“Did you know there are more people with genius IQs living in China than there are people of any kind living in the United States?”
The first line of David Fincher’s The Social Network starts at the 16-second mark, just as the Columbia Pictures logo rolls, and just as we slowly fade into the middle of Mark Zuckerberg and Erica Albright’s date in a bar, in Boston, in 2003.
While studio logos are still flashing on the screen, we hear the first bars of The White Stripes Ball and Biscuit a song that has as much to do with what is about to happen as any dialogue soon to be spoken.
We hear a male voice over the song recount a questionable statistic about the number of genius minds in China related to the population of the United States, inspiring a female voice to retort it can’t possibly true, and before we even see the players in this scene.
A young couple sits bickering at a campus pub, a tale as old as time. They speak quickly and sharply about pressing student concerns: SAT scores, summer jobs, a cappella groups, and whether one of them used to sleep with the establishment’s bouncer.
Each character feels increasingly insulted by the other. By the end of the conversation, their relationship is through. “A fuse has just been lit,” notes the script at the scene’s conclusion, describing a dynamic—college breakup as launching pad—that is broadly familiar to audiences yet is also, in this telling, a portal to a great and eventually unrelatable unknown.
There is chatter around them as the place bustles, but the focus is on he and she as Zuckerberg zip past his own comment, slipping in his perfect 1600 SAT score and then to which ‘Final Club’ he wants to try and join, a final club being unofficially recognized Harvard social clubs notoriously difficult to get into.
Erica keeps up as best she can but there is a shift as the conversation presses on with indefatigable energy. Tension replaces interest as Zuckerberg seems taken aback by Erica’s attitude toward the clubs and which to choose She retorts that his speaking style is so disjointed–often saying two things at once–it’s hard to know where he’s going. The conversation continues but a seed has been planted, and it takes roots when she asks him which club is the ‘easiest’ to get into.
The perceived affront crawls under his skin, so he attacks back in his own blunt way, to which she further complicates by telling him he is obsessed with ‘Finals Clubs’ and needing medication. After correcting her use of Final rather than Finals, he explains that he believes his membership into a club will lead to a better life and therefore needs to do something substantial to catch their attention so that then and when he gets in, he will be taking her to events that will feature people she wouldn’t normally get to meet.
Insulted to a degree she can barely contain, she drops the bomb, asking him what it means that she couldn’t meet these people on her own, which begins a desperate tirade from him to try and collect her back. She leans in and tells him that one day he is probably going to be a “very successful computer person” warning him that he will think, all his life, girls won’t like him because he is a nerd, but that won’t be true. It will be because he is an assh*le. The proverbial mic drops and she splits. The date is done and the movie starts.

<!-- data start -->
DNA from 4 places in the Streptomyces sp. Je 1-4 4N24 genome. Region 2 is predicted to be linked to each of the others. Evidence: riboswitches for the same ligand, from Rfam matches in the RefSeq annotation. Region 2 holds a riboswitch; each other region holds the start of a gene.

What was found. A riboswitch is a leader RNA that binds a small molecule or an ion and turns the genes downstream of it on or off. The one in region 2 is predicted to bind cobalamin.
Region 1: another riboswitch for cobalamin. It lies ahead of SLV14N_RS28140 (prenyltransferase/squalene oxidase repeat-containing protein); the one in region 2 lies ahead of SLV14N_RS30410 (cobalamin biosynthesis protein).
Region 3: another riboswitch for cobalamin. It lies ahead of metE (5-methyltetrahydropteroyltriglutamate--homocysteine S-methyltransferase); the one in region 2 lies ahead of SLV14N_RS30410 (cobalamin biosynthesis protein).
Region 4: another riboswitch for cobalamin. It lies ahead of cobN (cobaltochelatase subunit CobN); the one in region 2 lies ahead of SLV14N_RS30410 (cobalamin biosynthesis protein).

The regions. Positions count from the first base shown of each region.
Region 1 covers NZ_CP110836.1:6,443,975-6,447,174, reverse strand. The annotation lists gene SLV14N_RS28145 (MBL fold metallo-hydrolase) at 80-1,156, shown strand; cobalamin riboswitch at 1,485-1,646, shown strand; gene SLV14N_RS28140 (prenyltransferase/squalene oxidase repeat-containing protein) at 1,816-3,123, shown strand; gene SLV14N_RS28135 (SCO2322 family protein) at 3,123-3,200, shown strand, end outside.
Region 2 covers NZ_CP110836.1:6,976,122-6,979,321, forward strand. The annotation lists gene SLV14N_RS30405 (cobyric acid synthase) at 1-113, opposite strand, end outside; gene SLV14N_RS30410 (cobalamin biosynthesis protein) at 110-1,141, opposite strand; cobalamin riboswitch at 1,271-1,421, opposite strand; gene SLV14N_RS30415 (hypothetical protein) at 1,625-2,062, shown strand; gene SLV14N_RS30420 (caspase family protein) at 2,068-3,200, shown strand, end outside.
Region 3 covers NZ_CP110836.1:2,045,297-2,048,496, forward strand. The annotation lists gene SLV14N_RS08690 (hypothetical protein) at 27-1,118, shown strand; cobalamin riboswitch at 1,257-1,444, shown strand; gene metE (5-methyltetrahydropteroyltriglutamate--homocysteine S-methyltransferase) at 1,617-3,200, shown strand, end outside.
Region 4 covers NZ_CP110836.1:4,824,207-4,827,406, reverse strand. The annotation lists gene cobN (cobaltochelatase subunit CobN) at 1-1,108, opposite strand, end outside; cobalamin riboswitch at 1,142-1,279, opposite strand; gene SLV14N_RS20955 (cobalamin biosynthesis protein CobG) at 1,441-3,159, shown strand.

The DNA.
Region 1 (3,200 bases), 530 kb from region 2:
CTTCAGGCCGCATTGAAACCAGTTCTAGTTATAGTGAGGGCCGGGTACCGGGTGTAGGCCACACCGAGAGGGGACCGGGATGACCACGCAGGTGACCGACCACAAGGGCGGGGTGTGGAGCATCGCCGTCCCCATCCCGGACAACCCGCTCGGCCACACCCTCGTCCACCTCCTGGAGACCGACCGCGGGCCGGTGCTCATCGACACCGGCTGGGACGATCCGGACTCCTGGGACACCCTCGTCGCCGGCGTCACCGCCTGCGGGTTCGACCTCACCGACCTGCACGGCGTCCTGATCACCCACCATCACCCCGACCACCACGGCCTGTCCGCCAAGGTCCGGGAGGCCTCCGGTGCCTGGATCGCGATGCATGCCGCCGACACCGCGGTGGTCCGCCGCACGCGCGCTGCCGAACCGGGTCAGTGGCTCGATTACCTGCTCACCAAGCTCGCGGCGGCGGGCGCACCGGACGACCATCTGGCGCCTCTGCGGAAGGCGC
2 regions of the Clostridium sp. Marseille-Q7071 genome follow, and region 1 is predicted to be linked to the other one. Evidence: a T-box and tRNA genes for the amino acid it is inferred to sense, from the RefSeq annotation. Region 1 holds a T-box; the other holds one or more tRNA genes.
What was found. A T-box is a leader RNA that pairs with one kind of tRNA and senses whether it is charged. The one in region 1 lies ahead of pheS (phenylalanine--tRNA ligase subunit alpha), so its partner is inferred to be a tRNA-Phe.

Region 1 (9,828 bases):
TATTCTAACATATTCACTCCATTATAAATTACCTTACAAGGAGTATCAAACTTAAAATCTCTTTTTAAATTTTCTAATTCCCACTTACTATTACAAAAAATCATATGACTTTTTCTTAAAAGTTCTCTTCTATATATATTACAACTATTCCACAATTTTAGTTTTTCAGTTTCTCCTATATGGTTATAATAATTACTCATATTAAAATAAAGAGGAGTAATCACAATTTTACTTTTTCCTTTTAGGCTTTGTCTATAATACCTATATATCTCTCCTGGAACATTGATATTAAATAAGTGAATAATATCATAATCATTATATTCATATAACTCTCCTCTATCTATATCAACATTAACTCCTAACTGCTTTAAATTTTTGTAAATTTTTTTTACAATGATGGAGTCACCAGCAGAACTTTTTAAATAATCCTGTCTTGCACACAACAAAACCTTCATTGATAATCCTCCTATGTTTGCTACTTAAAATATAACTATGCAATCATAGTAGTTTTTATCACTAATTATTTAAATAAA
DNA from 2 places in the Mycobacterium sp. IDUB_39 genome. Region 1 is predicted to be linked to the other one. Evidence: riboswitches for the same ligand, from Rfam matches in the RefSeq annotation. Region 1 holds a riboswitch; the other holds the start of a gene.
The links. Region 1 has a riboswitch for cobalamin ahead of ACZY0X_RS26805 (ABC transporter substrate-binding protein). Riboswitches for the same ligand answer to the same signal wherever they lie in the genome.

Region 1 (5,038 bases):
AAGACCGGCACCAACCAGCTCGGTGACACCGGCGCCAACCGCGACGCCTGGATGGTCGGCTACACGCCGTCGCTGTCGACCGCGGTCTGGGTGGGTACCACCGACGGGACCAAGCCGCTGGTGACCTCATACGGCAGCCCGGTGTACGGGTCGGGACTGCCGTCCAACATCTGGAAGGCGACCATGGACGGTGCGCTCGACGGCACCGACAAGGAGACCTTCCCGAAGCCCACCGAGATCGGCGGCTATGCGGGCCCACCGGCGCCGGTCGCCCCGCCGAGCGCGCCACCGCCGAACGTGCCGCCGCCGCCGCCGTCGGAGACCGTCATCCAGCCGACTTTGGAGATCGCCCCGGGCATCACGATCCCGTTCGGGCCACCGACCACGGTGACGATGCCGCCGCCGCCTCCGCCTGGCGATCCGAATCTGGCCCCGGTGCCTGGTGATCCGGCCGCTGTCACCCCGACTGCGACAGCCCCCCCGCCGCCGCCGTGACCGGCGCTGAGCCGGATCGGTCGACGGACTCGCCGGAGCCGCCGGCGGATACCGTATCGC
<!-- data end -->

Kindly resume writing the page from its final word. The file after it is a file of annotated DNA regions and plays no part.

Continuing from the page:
The opening scene of The Social Network, which only lasts for five minutes, took three weeks to edit. The drama’s opener, which sees Erica Albright (Rooney Mara) dumping Mark Zuckerberg (Jesse Eisenberg) for his narcissism and insensitivity. The scene is all fast-talking putdowns and quick cuts, immediately hooking viewers and setting the tone for what would follow.
The film follows Zuckerberg’s university years at Harvard and of course, the inspirations of his world-changing idea and beyond. Jesse Eisenberg is spot-on with how most of us likely picture the rather elusive Mark Zuckerberg. Eisenberg doesn’t offer the film’s finest performance, instead, he is being matched note for note by Justin Timberlake’s spin on Zuckerberg’s semi-faux mentor and Napster founder Sean Parker and perhaps even more so by Andrew Garfield’s Eduardo Saverin, Zuckerberg’s academic peer and early financier and patsy.
Directed by David Fincher, and written by Aaron Sorkin, the duo adapted a book by Ben Mezrich to dramatize the founding of Facebook as well as the surrounding lawsuits. The Social Network was praised by audiences and critics alike for its excellent cast, incisive script, and exemplary direction. David Fincher who to this point had made some of the more mind-bending and twisted thrillers in modern cinema, including The Game, Fight Club, Se7en, Tand Zodiac, to name a few. To make a biography seemed a bit off track perhaps, but as the movie–and more importantly, the very story of the subject reveals–perhaps he was a perfect choice.
The Social Network has maintained a strong reputation since its initial release and is commonly cited by critics as one of the best films of its respective decade and century. The Writer’s Guild of America ranked Sorkin’s screenplay the third greatest of the 21st century. The film stars Jesse Eisenberg as founder Mark Zuckerberg, along with Andrew Garfield as Eduardo Saverin, Justin Timberlake as Sean Parker, Armie Hammer as Cameron and Tyler Winklevoss, and Max Minghella as Divya Narendra.